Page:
Legendary, WB Fire Up ‘Godzilla’ Reboot

The studios are eyeing a 2012 release date, though no director has been attached yet

Score one for Bloody Disgusting.

Variety has confirmed the horror-centric website's August 2009 report that "Godzilla" will be stomping back into theaters courtesy of Legendary Pictures, the fine folks who successfully rebooted the "Batman" series in 2005.

Legendary acquired the rights from Japan's Toho Company, which has nurtured the "Godzilla" franchise for 55 years and 28 movies, beginning with the character's first appearance in the 1954 film "Gojira." Legendary will co-produce and co-finance the film with Warner Bros., who is looking at a 2012 release which Toho will handle in Japan.

Not much is currently known about the project but if I were a betting man, I'd wager that Legendary will reach into its deep pockets, put all its chips on the table and release the film in 3D. I mean, isn't Godzilla the ideal candidate to receive the (real, not converted) 3D treatment? This would be the perfect opportuntity to watch the radioactive fire-breathing monster wreak havoc and perhaps go head-to-head with a creature of equal or greater size.

I've always viewed Godzilla as the Japanese counterpart to America's King Kong, but without the emotional schmaltz. I firmly believe the material can become a "Transformers"-sized property stateside, but it all depends on the filmmaker Legendary lures. When the studio tapped Christopher Nolan for "Batman Begins," his resume didn't necessarily suggest he was the right man for the job, but now his name is synonymous with the franchise.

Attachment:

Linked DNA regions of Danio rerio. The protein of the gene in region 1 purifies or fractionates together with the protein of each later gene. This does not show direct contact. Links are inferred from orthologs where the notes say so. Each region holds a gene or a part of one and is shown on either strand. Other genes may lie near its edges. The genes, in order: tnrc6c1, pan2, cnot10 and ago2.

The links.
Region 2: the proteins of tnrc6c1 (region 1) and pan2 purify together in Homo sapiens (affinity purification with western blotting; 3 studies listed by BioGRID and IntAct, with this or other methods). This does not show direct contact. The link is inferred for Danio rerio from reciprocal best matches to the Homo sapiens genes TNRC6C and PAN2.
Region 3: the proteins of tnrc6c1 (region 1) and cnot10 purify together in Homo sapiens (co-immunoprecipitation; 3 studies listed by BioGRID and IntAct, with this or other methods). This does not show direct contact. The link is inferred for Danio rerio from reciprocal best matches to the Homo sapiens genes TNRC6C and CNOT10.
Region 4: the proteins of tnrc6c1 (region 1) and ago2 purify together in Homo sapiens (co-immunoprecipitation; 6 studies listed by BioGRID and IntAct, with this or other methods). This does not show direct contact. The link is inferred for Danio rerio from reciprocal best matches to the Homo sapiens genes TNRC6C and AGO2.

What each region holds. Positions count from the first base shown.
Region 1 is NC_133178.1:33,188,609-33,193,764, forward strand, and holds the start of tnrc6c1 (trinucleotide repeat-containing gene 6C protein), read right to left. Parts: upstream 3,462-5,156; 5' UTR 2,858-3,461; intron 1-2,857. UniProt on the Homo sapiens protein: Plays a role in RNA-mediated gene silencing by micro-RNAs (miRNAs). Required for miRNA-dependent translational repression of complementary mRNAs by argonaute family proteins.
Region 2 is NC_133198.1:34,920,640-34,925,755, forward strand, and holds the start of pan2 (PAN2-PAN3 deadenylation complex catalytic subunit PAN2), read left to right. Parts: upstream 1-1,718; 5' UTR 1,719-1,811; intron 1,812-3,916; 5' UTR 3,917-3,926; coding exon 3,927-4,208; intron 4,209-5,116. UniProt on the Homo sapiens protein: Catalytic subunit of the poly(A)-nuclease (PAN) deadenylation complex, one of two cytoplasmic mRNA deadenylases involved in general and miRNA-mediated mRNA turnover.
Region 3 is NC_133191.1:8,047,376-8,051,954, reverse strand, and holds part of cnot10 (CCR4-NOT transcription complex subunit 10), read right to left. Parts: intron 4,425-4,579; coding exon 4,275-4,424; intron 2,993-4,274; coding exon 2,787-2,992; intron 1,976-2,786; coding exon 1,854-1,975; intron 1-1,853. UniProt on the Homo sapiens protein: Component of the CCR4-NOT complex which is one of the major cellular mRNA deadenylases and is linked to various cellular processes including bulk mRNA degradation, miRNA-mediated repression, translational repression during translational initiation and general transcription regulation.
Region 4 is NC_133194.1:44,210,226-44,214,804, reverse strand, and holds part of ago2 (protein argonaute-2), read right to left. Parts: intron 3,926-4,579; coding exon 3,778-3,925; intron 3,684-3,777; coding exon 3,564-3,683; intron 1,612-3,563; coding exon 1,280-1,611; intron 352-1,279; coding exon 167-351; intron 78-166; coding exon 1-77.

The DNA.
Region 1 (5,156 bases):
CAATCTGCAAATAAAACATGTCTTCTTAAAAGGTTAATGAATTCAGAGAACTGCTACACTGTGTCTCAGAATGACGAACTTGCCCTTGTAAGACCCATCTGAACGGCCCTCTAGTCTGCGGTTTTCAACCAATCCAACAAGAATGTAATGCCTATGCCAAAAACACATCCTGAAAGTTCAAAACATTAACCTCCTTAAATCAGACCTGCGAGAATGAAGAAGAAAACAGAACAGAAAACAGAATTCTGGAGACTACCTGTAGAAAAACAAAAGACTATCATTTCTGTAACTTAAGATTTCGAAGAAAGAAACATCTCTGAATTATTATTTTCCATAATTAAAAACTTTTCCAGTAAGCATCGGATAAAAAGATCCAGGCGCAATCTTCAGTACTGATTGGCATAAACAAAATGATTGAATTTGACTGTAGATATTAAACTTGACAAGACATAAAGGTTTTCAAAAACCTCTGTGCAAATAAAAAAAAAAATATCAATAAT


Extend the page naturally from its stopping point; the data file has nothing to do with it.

Legendary is planning to announce a director shortly, but allow me to beat them to the punch and kick-start the speculation by suggesting "Fast & Furious" filmmaker Justin Lin or Jan de Bont, the director of "Speed" and "Twister" who has been stuck in movie jail since 2003's "Tomb Raider" sequel.

One thing is certain: America deserves a really great monster movie, rather than rehashed leftovers of the flesh-and-blood monsters featured in "Halloween," "Friday the 13th" and the upcoming "A Nightmare on Elm St." Director Matt Reeves came close with "Cloverfield," but ultimately, its monster didn't have enough personality to make a lasting impression. Personally, I'd like to see Godzilla attack a coastal city besides New York or Los Angeles. AICN cleverly suggests Hilton Head, which would actually be a pretty cool idea, especially if Legendary could convince Tiger Woods to agree to a self-depricating cameo to help rebuild his image.

Godzilla has been absent from the bigscreen since 2004's "Godzilla: Final Wars," but the last time most people saw the character was in Roland Emmerich's 1998 disaster film. "Godzilla" disappointed at the domestic box office ( $136 million on a $130 million production budget), effectively killing the chance of a sequel (I'm sure star Matthew Broderick's agent was just devastated), though the film wound up profitable (despite its excruciating 140-minute running time) due to the character's enormous popularity overseas. It remains memorable for its indisputably awesome alternative soundtrack, which featured Puff Daddy's "Come With Me", an ode to Led Zeppelin's "Kashmir" featuring that band's guitarist Jimmy Page, as well as Green Day's "Godzilla" remix of its hit single "Brain Stew."

Dan Lin, Roy Lee and Brian Rogers will produce the reboot, with Yoshimitsu Banno, Kenji Okuhira and Doug Davison exec producing.